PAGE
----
You’ll need to install a 3-way shut-off valve as one end will connect the hot water to the sink and the other one to the dishwasher.
- Get a 3-way shut-off valve.
- Turn off the water supply in the basement and remove the previous shut off valve
- If you want to replace them you can take the large bottom nut and put it on the pipe, then place the brass ring on tightly and hand tighten the valve with the nut
- Take your wrench and do a final tightening
- Connect your sink to the valve again.
For the drain line, you’re likely to need to install a tailpiece if your dishwasher drain hose connects directly to a sink
- Loosen the top and bottom nut of the pipe that connects to the sink and other sink pipes and remove
- you’ll get a rubber gasket with the tailpiece, place it on top, and then the nut will come up
- For the bottom, you’ll be reusing the bottom nut that already includes the gasket and nut. Place on the bottom of the tailpiece and reconnect
If you have a garbage disposal you’ll want to install an air gap or make a high loop when doing your connection. You’ll make a high loop by placing the drain hose on the top hole of the cabinet that you made yourself using a drill bit. Note that you can install an air gap with a direct sink connection as well
Drain/Water Line Connection
For these two, you’ll do the same thing as you would when replacing a dishwasher so follow the instructions above. There are some differences between installing a copper line and a plastic line though
Copper Line – You’ll need to place a nut and Ferrel (around 1” deep) on the copper end and make sure that the water line doesn’t touch the base, frame, or motor. You’ll need a 3/4” hose fitting as well and it should be facing upwards when the dishwasher is placed back. Slide the nut to the fitting and tighten with a hand, then again with pliers
Plastic Line – The process is the same as for the copper line. You’ll do a compression fitting in both instances (nut and ferrel) so make sure you’re not using Teflon tape they will hold out on their own.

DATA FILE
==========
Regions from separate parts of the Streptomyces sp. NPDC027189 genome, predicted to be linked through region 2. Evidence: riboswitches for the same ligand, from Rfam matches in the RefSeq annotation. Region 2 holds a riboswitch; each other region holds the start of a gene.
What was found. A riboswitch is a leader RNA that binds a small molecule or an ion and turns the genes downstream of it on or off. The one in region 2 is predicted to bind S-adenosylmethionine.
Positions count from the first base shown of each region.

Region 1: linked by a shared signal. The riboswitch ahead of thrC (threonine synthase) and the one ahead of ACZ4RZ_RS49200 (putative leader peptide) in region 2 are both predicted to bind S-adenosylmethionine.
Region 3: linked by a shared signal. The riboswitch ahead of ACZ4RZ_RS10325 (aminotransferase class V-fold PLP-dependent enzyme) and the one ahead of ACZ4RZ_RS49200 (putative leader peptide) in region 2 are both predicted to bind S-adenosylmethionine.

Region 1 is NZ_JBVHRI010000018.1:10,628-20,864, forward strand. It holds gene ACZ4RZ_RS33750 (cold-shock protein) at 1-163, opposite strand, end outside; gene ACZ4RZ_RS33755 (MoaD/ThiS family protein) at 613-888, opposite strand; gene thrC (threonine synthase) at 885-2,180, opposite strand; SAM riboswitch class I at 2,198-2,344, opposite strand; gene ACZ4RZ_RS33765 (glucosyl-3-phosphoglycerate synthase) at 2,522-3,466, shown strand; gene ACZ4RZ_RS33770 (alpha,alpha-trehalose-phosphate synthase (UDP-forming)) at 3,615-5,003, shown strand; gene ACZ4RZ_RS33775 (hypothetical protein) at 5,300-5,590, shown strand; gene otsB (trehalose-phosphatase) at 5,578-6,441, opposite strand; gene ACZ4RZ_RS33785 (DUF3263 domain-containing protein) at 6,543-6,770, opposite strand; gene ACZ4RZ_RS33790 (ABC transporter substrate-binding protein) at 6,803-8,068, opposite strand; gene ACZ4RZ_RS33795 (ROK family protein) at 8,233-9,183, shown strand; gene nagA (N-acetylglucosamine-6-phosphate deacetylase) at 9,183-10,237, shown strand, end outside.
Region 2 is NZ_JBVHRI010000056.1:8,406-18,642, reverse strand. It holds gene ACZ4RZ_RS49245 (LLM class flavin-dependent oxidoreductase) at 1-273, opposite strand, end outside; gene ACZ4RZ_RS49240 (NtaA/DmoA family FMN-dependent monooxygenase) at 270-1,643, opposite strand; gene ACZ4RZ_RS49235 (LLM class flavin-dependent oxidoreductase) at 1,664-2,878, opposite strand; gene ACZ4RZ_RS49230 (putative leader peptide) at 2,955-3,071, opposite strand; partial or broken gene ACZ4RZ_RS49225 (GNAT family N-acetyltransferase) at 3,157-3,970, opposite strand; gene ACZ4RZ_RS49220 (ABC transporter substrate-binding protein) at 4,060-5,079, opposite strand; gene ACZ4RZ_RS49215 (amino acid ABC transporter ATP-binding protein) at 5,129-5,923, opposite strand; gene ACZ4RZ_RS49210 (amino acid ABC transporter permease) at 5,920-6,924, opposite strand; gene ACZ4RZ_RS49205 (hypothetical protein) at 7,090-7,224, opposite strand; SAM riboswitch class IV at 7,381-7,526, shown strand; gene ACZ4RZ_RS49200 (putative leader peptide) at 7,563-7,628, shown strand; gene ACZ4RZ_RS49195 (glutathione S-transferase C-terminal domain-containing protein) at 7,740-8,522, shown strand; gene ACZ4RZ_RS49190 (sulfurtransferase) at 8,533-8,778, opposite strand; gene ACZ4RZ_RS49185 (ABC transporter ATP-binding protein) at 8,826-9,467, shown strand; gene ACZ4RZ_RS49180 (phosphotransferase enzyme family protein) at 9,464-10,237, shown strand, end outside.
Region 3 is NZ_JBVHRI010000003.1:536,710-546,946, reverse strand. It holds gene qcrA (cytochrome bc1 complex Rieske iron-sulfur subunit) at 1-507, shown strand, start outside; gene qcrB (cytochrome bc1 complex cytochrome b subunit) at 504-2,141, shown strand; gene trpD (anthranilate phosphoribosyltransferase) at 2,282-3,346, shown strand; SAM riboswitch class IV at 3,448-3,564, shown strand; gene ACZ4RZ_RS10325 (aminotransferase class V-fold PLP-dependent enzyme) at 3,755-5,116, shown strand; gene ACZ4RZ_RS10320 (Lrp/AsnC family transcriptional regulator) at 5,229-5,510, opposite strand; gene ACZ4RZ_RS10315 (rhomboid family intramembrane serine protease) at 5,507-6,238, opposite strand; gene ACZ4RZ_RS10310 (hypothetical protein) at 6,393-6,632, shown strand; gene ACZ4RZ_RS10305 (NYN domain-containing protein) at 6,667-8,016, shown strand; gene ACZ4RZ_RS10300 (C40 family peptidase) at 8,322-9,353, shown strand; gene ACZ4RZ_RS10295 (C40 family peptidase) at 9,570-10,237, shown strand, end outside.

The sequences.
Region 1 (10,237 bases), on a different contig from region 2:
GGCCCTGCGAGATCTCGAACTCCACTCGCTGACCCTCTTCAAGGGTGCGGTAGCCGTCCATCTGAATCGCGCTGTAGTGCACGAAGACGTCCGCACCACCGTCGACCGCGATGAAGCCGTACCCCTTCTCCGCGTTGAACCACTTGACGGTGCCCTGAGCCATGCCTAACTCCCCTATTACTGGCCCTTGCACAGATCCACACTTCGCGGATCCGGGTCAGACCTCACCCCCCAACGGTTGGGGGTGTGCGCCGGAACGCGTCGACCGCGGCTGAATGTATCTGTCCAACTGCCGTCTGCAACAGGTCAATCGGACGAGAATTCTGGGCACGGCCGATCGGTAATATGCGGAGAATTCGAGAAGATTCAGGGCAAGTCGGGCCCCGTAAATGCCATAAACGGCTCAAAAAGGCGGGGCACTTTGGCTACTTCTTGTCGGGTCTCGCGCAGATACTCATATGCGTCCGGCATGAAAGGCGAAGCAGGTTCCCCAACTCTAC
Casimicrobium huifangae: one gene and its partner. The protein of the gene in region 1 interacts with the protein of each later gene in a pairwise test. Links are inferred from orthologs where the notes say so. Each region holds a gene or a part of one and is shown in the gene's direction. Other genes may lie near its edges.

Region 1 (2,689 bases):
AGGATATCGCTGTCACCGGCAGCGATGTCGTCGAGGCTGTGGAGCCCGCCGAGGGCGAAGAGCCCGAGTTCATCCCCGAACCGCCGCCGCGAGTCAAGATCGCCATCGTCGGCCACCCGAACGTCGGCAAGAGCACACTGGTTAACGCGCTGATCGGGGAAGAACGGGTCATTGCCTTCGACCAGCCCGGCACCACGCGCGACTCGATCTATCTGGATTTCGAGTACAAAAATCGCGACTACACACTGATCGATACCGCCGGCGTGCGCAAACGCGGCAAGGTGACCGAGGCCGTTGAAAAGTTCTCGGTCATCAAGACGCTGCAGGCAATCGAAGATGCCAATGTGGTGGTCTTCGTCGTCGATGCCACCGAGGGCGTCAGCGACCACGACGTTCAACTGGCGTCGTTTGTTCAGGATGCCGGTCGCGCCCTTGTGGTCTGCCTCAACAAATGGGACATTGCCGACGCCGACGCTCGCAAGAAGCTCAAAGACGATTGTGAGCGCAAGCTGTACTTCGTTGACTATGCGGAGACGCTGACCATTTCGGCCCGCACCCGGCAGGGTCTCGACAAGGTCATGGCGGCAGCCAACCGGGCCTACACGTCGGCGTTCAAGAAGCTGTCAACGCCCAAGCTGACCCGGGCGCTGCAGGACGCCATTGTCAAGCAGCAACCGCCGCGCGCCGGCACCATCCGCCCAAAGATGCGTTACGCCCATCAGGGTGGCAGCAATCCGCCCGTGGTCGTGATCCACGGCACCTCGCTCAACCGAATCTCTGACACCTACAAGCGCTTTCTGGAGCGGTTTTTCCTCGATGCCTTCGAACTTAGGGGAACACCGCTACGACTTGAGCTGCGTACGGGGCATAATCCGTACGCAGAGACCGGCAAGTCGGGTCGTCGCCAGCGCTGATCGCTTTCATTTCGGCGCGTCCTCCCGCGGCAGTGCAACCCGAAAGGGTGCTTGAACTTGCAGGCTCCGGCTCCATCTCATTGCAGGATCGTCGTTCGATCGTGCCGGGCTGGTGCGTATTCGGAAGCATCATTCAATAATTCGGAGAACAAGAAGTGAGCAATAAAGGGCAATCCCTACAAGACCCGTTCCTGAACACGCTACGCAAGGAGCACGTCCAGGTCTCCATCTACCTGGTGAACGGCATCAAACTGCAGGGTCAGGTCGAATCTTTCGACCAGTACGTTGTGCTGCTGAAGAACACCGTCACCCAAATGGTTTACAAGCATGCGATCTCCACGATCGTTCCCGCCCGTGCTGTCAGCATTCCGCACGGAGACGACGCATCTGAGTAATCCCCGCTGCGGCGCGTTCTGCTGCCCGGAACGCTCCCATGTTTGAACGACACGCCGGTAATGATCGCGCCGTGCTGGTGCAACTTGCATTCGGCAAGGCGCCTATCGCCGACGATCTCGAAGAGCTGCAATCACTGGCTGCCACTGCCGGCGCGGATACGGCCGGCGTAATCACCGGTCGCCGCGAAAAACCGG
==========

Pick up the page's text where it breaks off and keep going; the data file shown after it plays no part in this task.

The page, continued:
Calling A Professional
If you’re not convinced that you’re skilled enough to attempt and do all of the above things on your own. We do suggest you call a professional to handle it, most likely a plumber. They’ll charge an hourly rate but start with a certain fee just to come to your house. Prices vary but can climb as high as $500.
Plumbing Countertop/Freestanding Dishwasher
Luckily, commercial built-in dishwashers are the hardest to install so any other will be easier to install and you certainly can do it on your own. Nonetheless, if you’re not sure, you can still call someone to do it for you.
You’ll need a faucet hose attachment, sink tap click-on, and a brass sprinkler adaptor for the hose end. Simply put the hose attachment with a rubber gasket on the faucet and connect the water line hose end to it. The drain hose will go directly into the sink. When you want to use your faucet again, simply take off the connection from the benchtop dishwasher faucet.
There’s no complex plumbing required as these dishwashers are made to be pulled out easily. When connecting them to a drain or water line, simply make sure everything is turned off. You can connect them just like a built-in model or you can do the plumbing work just like on a benchtop model. The added benefit is that they’re mobile and easy to move elsewhere.
To Wrap It Up
If you have a built-in dishwasher it’ll take some work and preparation to get everything right but it should be easier if you’re replacing your dishwasher instead getting a brand new one to install where there wasn’t one before. You might have to install a shut-off valve for the water line and install an air gap for the drain line. Follow the steps and you’ll do just fine certainly.